Mathura – Road to Spiritual Renaissance

Well, I am not a road trotter. But, when one of my acquaintances asked, what to expect while visiting Mathura? I started babbling about all sort administrative mishaps and the legendary condition of the roads. Suddenly, my friend interrupted and said, “If it’s so bad then why so many people visit it every year”.

Why? Whoa! This ‘why ‘is nagging me continuously. That’s when I started to give it a hard thought. Mathura was once the capital city of the Kushan dynasty’s’ KingKanishka. Prior to that it was the capital of the Surasena dynasty to which the devil King Kamsa belonged. Then again the city is much older to that and has references in the various books of older times.

This land has borne the footprints of the Lord Krishana also called ‘Bal Gopal or Laddo Gopal’ as we natives call him fondly. People from all over the world are able to recognize Lord Krishna as a naughty butter-thief prince furthermore, as a great ruler, visionary and diplomat. But, again these things are not of much significance over the years.

Then one day I have visited ISKCON Temple in Vrindavan. There I saw people from foreign lands chanting ‘Hare Rama, Hare Krishna’. They were engrossed in the rhythm and dancing to their own tunes of divine bliss. At that moment, I realized that what to expect while visiting Mathura.

Mathura is at the heart of Hindu Spiritualism. It is considered as one of the seven holy cities of Hindus. The city has its own blend of different cultures, predominantly the Bhagawat or the Harinaam Sankirtaanculture, which is collectively known as the Braj Culture. The ethos exist that it is the playground of Lord Krishna.

While you are in the city chants of ‘Jai Shi Krishna’ and ‘Radhe Radhe Govinda’ greets you from dawn to dusk. Bhajans, Kirtaans, Govind Geets reverberate through the narrow lanes. While strolling through the old by-lanes, it is impossible to circumvent the strong feelings of the Lord Krishna’s presence, which is evident in every single aspect that flows through the city.

The chants, the hymns, the geets, the sanctity all this is truly an enriching experience. It leads you to deep sense of spiritual fulfillment. This strong spiritual belief forms the nerve center of Mathura and it is impossible to escape the magic that Lord Krishna and His devotees weave on you.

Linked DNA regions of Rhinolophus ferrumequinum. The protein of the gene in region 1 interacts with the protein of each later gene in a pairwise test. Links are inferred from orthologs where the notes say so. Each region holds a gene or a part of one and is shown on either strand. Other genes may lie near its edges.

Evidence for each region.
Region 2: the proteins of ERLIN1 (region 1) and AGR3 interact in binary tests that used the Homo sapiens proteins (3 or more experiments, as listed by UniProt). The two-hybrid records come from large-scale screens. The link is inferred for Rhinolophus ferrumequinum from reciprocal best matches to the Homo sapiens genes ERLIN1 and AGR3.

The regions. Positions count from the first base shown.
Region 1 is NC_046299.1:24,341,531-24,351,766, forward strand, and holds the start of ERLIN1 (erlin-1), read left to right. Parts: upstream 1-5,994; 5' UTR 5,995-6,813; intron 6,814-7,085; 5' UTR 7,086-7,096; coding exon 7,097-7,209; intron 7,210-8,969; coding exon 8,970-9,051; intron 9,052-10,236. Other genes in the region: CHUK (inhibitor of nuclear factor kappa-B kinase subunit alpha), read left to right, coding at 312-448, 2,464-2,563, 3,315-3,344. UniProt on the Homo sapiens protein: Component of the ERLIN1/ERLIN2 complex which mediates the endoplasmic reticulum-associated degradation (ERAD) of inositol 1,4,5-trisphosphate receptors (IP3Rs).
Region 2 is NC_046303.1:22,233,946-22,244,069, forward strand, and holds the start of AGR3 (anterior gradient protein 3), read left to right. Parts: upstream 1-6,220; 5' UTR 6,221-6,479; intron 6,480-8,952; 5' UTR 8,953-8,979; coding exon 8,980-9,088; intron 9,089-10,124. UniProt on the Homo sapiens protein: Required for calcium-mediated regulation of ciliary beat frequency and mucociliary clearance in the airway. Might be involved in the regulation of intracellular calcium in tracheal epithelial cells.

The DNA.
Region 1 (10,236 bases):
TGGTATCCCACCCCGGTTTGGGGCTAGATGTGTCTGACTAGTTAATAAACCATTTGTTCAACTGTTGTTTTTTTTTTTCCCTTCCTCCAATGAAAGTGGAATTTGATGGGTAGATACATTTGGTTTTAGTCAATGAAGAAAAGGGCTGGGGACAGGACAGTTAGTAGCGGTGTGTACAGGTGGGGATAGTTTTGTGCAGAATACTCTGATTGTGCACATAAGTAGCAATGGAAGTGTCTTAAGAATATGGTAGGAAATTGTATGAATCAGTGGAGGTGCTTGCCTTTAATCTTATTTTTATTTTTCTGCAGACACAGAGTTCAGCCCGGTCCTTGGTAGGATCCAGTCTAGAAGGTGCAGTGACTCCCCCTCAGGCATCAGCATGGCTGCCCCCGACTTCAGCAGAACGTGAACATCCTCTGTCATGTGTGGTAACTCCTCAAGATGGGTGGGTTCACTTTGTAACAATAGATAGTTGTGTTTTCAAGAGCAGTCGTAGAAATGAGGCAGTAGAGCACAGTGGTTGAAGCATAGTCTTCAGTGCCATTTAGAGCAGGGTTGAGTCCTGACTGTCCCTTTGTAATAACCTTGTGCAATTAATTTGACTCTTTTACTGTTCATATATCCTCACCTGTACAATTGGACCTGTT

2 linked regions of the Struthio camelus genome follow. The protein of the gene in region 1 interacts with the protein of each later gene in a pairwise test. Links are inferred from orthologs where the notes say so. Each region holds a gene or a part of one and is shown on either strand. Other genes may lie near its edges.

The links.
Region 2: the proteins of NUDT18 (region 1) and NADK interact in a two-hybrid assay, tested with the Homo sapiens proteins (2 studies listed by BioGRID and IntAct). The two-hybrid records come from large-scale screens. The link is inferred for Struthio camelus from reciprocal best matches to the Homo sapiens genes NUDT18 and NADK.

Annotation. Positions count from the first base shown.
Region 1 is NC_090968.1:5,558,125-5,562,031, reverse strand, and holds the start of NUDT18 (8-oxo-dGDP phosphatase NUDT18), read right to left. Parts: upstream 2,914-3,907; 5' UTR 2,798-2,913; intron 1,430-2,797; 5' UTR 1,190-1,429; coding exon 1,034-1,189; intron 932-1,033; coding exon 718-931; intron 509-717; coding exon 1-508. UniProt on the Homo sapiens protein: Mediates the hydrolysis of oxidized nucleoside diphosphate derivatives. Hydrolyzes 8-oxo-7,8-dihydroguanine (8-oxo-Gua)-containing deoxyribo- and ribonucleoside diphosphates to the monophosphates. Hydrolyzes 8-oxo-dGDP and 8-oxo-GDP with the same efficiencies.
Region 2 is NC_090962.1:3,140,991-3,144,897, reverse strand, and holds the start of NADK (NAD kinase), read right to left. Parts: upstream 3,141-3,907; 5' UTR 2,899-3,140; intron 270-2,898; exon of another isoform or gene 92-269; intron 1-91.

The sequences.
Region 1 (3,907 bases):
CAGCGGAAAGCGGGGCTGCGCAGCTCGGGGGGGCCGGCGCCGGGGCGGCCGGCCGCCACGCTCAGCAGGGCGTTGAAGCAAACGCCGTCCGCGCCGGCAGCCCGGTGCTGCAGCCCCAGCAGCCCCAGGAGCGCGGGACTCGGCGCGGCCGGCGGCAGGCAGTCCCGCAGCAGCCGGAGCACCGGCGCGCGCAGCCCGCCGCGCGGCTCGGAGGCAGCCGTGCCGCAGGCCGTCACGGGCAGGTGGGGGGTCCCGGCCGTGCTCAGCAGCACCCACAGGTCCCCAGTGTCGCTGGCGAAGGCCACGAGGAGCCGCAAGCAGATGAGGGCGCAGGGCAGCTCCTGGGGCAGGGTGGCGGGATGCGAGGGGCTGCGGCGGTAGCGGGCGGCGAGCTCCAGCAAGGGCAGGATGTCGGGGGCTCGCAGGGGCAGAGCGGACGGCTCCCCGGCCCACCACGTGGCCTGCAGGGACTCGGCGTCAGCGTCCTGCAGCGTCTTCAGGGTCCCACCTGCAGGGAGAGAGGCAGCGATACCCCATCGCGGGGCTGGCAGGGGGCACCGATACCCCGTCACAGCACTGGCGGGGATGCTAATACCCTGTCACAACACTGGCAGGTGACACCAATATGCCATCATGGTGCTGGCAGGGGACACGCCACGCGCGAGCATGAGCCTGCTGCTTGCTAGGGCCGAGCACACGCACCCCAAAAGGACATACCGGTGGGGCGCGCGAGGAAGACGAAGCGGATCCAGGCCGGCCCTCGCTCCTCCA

Places of Interest:

  • Shri Krishna Janmabhumi, it is the birth place of Lord Krishna and a major pilgrimage place. A stone slab marks the original birth place of Krishna. Now there is a temple complex with a small prison where Lord Krishna is supposed to have been born.
  • Dwarkadhish Temple, it was built in early 19th century by Seth Gokuldass of Gwalior. Dedicated to lord Krishna, the temple attracts pilgrims from all parts of India for its numerous colourful festivals celebrated throughout the year.
  • Ranghbhumi, it is the place where Krishna killed Kansa and set his parents free.
  • Vishram Ghat, It is the most important bathing ghat along the river Yamuna, where Lord Krishna took rest after killing the tyrant king Kansa.
  • Government Museum, it has one of the finest collections of archaeological interest objects. Rare items from the Gupta and Kushan period (400 B.C.-1200A.D.) are on display.
  • Jama Masjid, it was built by Abo-in Nabir-Khan in 1661.A.D. the mosque has 4 lofty minarets, with bright colored plaster mosaic of which a few panels currently exist.

Places around Mathura:

  • Vrindavan is 10 km from Mathura and it is associated with the childhood exploits of Lord Krishna. Like Mathura, Vrindavan is also famous for its temples. There are about 4,000 temples in Vrindavan. The main temples are Govind Dev Temple, Rangaji temple, Bankey Bihari temple, Radha Ballabh temple, Madan Mohan temple, Pagal Baba temple and the Nidhi Van temple.
  • Gokul is 16 km south of Mathura. It is said that Lord Krishna was secretly raised here.
  • Mahaban is 18 km southeast of Mathura. Lord Krishna is believed to have spent his youth here.
  • Barsana, 50 km northwest of Mathura, is worth visiting as it is the birthplace of Lord Krishna’s consort Radha. The Holi festival of Barsana is unique. The Barsana women beat men from Nandgaon with wooden sticks, when they try to put color on these women.
  • Govardhan is 25 km west of Mathura. Legend has it that Lord Krishna had protected the local people from the wrath of the rain God Indra by holding up a hill on one finger.
  • Agra is 47 km southeast of Mathura. It was the one-time capital of the Mughal rulers and is known for the Taj. It also has a number of monuments belonging to the Mughals.

How to Reach:

Mathura is connected by road with Delhi (3½ hours) and Agra (1½ hour). Mathura is well connected by train with Agra (1 hour), Bharatpur, Sawai Madhopur and Kota. The Taj Express runs daily between Matura to Delhi (2½ hours).

By: Juhi Agrawall

(India Halla Bol)

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